Approximately 18% of the adult American population suffers from an anxiety-related disorder and women are more than twice as likely to have mood disorders (McHenry, 2013). Anxiety is a psychological condition that can appear due to a multitude of causative factors. However, this large disparity between genders begs the question as to hormones and their relationship with anxiety disorders. The complicated network of causes of anxiety includes environmental factors, genetics, brain chemistry, use or withdrawal of medications or medical conditions. Environmental factors such as work, family, financial, loss of loved one or school can greatly contribute to anxiety disorders. Individuals with a family history of anxiety disorders are more prone to presenting with anxiety as well. Side effects from medication use or being taken off a medication can lead to anxiety. Traumatic experiences can trigger vivid episodes of anxiety that would not have taken place previously and can alter brain structure in individuals. The last area of focus today for anxiety is hormone imbalance. Some areas of hormonal changes that can create anxiety include estrogen dominance, pregnancy, and thyroid dysfunction.

Estrogen dominance is often associated with perimenopause or PMS, causing surging hormones and a challenge to control emotions during this time. Progesterone is necessary to balance out the estrogen and keep these symptoms at bay. It has been shown that a progesterone metabolite, allopregnanolone is a potent modulator of GABA receptors. Allopregnanolone can affect neurotransmitters in the brain to profoundly affect emotional behavior and anxiety, thus why it is referred to as a calming and soothing hormone (Nillni, 2011). During pregnancy, a woman’s hormones are elevating and fluctuating, causing irritable and anxious behavior. This does not even consider the physical, psychological and social issues that soon-to-be mothers deal with during pregnancy. Anxiety and fear are normal responses during pregnancy and can help ensure a woman keep her baby safe before and after birth. Now, supplementation is out of the question but it is important to know why this is occurring. The thyroid hormone is also responsible for neurotransmitter production that is related to your mood. This balance can get off when your thyroid is not functioning properly, causing panic attacks and anxiety disturbances.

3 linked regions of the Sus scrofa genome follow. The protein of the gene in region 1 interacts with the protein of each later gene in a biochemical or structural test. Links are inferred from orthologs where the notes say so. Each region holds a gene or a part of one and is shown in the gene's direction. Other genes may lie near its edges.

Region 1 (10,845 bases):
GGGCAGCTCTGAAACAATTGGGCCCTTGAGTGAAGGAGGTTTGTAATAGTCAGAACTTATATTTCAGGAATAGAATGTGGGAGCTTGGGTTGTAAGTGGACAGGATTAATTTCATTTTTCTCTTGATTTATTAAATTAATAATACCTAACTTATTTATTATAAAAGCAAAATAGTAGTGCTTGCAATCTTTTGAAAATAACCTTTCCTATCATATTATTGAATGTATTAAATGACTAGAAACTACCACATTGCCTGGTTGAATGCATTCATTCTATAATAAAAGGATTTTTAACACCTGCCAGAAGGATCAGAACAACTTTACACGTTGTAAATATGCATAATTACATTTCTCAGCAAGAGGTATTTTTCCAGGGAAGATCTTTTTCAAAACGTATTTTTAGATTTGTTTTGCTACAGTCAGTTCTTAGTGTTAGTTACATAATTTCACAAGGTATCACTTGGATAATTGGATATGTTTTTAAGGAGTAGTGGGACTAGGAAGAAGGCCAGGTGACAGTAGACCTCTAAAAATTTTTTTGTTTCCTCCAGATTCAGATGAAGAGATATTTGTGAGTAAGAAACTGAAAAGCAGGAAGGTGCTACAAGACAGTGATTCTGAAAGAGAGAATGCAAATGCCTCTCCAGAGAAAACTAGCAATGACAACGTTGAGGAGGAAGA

Just because women are twice as likely as their male counterparts to experience anxiety disorders does not mean they are not present in men. In fact, hypogonadal men exhibit a significantly higher depressive and anxiety disorders as compared to men with normal physiological levels (McHenry, 2013). The majority of studies support the case that testosterone yields mood elevation and other beneficial effects, particularly ones with lower than normal levels. Although clinical studies are more limited with testosterone therapy in women and its anxiolytic effects, a similar positive response can be found as in men.

Anxiety is a general term with many people may have. By no means does that mean that you must live with this disorder or even tolerate it. Having said possible causative factors for anxiety, hormone imbalance should be discussed with your physician, particularly if other symptoms are persistent. Anxiety is normally not the only symptom present in people with a hormone balance, so listen to what your body is telling you and start the change today by getting tested.

McHenry, J., Carrier, N., Hull, E., & Kabbaj, M. (2013). Sex differences in anxiety and depression: role of testosterone. Frontiers in neuroendocrinology35(1), 42–57. doi:10.1016/j.yfrne.2013.09.001

Nillni, Y. I., Toufexis, D. J., & Rohan, K. J. (2011). Anxiety sensitivity, the menstrual cycle, and panic disorder: a putative neuroendocrine and psychological interaction. Clinical psychology review31(7), 1183–1191. doi:10.1016/j.cpr.2011.07.006